Dr Andy Brooks

elements water

Puzzles from “The Craft of Adventure” by Graham Nelson

Elements: water
  • When a water source is available, players will, for example, try drinking, swimming, or washing.
  • “They will try to walk away with the water.”
  • Liquids can be carried in a refillable container, but liquids are endlessly indivisible. A compromise is to define the capacity of a water bottle, for example, to be 5 units and to define a swallow as 1 unit drunk at a time.
  • “A player who tries to pour water over (most) things is simply admonished and told not to.”
  • Implementing swimming or being underwater is difficult.
    • What happens to any object being held?
    • Can a player swim or move underwater while carrying several heavy objects?

Dr Andy Brooks

elements air

Puzzles from “The Craft of Adventure” by Graham Nelson

Elements: Air
  • A small room might have no ventilation and a player who lingers too long becomes starved of air and suffocates.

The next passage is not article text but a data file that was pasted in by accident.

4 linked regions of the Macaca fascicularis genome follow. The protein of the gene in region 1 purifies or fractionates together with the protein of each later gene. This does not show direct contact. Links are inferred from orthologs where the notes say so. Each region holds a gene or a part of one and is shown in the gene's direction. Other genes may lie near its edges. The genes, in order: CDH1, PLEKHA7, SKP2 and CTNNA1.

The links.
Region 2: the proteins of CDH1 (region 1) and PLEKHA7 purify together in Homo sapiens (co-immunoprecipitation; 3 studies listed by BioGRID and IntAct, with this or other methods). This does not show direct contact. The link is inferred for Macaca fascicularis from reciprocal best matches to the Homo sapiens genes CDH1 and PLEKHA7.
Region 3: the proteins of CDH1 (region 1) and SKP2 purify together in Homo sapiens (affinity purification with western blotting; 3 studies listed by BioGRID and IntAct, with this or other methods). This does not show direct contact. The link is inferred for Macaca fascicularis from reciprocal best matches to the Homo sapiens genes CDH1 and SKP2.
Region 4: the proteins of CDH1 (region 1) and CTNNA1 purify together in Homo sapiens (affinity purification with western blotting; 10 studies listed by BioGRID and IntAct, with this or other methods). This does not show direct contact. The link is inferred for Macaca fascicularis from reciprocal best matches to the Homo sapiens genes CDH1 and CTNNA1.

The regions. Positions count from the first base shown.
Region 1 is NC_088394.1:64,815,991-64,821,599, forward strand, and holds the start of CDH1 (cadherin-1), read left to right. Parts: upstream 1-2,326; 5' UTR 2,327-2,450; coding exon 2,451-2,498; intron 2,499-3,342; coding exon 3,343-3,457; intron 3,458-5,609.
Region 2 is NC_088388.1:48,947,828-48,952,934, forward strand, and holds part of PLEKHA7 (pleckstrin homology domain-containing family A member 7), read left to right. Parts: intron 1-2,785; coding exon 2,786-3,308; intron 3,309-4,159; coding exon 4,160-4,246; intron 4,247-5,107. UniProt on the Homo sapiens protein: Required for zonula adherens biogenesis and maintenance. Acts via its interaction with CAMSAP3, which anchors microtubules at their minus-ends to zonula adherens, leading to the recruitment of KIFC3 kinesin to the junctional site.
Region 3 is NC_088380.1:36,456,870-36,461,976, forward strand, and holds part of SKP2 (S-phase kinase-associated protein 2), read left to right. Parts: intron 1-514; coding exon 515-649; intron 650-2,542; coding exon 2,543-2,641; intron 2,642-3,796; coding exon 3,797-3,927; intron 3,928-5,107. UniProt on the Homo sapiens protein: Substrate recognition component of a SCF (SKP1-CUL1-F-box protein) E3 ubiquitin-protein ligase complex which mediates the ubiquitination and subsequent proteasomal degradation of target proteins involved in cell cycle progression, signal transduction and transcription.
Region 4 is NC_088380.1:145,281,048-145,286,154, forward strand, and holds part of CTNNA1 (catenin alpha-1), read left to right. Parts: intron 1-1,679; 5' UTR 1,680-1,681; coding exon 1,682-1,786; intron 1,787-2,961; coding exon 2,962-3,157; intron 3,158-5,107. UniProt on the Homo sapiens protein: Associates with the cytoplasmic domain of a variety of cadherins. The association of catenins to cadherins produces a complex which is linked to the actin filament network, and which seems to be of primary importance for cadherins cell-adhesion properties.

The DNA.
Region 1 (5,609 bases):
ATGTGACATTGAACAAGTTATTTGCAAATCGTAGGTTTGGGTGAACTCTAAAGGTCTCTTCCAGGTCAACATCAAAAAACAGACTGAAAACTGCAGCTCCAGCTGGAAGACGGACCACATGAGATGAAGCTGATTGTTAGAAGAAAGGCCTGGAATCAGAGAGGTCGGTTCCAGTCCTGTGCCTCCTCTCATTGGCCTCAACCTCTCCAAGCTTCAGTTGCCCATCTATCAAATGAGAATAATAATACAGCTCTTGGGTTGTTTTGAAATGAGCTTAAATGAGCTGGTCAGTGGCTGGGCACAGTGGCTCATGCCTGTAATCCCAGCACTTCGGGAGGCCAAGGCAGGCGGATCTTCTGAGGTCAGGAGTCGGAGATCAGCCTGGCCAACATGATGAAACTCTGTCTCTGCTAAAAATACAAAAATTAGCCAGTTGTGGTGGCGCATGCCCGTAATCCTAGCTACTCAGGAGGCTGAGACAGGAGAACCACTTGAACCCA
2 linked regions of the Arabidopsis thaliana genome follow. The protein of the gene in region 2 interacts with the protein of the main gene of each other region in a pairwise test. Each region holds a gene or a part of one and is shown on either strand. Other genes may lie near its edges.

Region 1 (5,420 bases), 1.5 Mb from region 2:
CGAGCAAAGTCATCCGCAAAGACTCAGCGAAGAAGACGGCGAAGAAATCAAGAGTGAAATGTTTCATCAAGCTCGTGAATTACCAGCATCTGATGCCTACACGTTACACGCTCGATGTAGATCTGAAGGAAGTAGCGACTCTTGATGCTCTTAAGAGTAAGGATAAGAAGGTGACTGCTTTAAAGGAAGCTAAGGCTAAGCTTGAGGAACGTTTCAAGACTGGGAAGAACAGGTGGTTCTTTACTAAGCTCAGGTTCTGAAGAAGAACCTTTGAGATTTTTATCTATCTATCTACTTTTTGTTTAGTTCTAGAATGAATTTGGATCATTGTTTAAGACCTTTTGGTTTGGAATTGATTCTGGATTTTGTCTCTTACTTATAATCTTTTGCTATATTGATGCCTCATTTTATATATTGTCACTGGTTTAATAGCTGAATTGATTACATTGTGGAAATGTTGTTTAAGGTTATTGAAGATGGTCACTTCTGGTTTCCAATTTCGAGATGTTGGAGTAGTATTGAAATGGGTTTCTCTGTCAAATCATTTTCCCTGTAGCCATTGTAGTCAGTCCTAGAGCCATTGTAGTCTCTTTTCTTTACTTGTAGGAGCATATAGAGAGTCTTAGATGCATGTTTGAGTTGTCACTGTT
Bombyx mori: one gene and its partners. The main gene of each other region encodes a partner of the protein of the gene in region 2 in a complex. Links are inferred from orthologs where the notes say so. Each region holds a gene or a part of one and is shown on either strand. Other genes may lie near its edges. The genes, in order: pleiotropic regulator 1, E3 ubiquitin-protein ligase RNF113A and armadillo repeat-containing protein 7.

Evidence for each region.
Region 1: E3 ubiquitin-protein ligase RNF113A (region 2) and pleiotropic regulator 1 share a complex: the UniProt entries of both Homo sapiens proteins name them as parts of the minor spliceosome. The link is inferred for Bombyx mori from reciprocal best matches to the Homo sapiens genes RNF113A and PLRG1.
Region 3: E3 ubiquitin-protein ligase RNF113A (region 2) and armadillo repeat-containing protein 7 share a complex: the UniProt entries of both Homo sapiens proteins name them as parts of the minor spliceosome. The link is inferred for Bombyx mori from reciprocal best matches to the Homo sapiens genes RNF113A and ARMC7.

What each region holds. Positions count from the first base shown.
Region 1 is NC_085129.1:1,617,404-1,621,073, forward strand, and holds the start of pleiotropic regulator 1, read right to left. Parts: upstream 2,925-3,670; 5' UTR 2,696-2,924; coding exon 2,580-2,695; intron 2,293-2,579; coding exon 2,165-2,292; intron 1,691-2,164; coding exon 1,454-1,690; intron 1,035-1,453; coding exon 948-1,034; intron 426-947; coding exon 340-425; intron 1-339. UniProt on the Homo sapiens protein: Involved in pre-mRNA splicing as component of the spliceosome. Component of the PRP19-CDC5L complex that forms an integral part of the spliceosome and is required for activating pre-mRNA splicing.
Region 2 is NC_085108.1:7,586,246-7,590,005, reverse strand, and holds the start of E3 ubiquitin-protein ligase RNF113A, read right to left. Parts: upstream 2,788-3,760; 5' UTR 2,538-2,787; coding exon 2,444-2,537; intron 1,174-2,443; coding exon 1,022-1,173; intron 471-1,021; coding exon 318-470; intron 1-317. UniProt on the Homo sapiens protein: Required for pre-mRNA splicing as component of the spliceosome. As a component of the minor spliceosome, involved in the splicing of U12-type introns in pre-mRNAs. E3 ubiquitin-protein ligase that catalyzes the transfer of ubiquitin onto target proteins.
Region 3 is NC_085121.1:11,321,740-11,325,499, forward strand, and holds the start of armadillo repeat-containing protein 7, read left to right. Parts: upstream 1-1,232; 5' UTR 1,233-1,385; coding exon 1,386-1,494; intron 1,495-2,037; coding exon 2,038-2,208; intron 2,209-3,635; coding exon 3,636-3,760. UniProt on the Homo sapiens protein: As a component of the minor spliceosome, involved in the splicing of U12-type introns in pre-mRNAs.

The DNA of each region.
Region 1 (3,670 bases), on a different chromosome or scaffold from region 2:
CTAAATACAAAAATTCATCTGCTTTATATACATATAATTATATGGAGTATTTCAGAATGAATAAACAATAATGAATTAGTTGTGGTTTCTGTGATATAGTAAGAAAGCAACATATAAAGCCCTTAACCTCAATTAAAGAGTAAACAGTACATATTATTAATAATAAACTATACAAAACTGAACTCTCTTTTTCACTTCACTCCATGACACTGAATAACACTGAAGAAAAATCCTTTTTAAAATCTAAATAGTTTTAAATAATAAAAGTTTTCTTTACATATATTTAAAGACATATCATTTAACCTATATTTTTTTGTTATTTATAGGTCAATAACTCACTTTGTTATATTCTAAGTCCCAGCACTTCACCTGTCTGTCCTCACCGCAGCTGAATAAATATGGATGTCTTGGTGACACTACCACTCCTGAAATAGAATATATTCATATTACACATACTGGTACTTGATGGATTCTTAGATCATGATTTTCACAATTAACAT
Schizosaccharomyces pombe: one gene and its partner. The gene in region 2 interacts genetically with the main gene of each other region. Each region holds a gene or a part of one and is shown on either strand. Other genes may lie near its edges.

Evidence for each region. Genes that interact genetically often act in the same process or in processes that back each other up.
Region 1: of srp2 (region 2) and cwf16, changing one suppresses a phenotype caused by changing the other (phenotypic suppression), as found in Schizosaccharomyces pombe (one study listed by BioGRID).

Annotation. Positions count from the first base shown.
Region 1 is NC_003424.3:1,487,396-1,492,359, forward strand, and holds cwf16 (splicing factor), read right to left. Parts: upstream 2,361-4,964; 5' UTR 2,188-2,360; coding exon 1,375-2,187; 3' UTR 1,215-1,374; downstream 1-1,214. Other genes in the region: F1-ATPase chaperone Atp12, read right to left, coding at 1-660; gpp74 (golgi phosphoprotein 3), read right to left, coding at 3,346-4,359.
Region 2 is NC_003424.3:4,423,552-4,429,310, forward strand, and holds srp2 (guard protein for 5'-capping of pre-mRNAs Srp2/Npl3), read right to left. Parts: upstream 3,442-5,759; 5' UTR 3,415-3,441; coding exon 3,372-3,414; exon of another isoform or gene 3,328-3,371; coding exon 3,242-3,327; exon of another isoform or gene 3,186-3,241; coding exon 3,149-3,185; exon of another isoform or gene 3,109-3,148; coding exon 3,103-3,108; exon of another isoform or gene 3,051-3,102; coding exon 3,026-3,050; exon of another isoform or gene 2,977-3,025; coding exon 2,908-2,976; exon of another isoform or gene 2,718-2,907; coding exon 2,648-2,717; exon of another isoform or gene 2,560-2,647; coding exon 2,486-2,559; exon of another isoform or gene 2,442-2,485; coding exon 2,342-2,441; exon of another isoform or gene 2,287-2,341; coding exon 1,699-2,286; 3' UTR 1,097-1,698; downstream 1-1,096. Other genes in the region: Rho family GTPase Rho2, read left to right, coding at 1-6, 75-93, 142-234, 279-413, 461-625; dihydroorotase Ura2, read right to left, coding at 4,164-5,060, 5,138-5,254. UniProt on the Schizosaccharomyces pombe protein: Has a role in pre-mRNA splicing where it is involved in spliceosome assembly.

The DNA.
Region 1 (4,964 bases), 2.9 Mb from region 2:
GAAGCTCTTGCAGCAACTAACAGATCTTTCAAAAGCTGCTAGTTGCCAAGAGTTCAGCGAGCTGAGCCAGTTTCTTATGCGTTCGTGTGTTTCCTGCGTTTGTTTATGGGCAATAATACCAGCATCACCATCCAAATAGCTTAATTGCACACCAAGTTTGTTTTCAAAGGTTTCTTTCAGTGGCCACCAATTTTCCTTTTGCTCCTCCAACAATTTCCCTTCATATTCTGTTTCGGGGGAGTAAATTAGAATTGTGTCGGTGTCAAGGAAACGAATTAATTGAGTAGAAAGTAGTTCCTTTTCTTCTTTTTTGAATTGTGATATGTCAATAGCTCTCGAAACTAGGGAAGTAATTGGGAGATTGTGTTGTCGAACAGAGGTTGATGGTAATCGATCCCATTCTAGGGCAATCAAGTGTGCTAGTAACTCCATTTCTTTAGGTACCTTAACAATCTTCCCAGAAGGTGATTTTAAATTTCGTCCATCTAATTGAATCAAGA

• A player may be underwater and have to rely on diving gear and an air supply.
  • “One should not kill the player at once when he enters such a hostile environment.”
  • Some games even implement kinds of gases, for example, laughing gas.

Dr Andy Brooks

elements earth

Puzzles from “The Craft of Adventure” by Graham Nelson

Elements: Earth
  • “One of the oldest puzzles around is digging for buried treasure.”
  • Many traditional games have a shovel to be found, picked up, and used for digging.
  • In the real, outdoor world, it is possible to dig anywhere, but games cannot really allow this. Aside from the site of the buried treasure itself, games usually advise the player that you can´t dig here.
  • Digging earth, nevertheless, can make for a good puzzle: for example, a hole creates a new container, or a hole creates a tunnel between rooms.

Dr Andy Brooks

animals and plants

Puzzles from “The Craft of Adventure” by Graham Nelson

gömul tugga

Animals and Plants
  • Animals can move and display curious behaviour (and so make the game more interesting).
  • A classic animal puzzle is to feed an animal with something tasty to make it obedient and then do something useful (for example, fetch the key).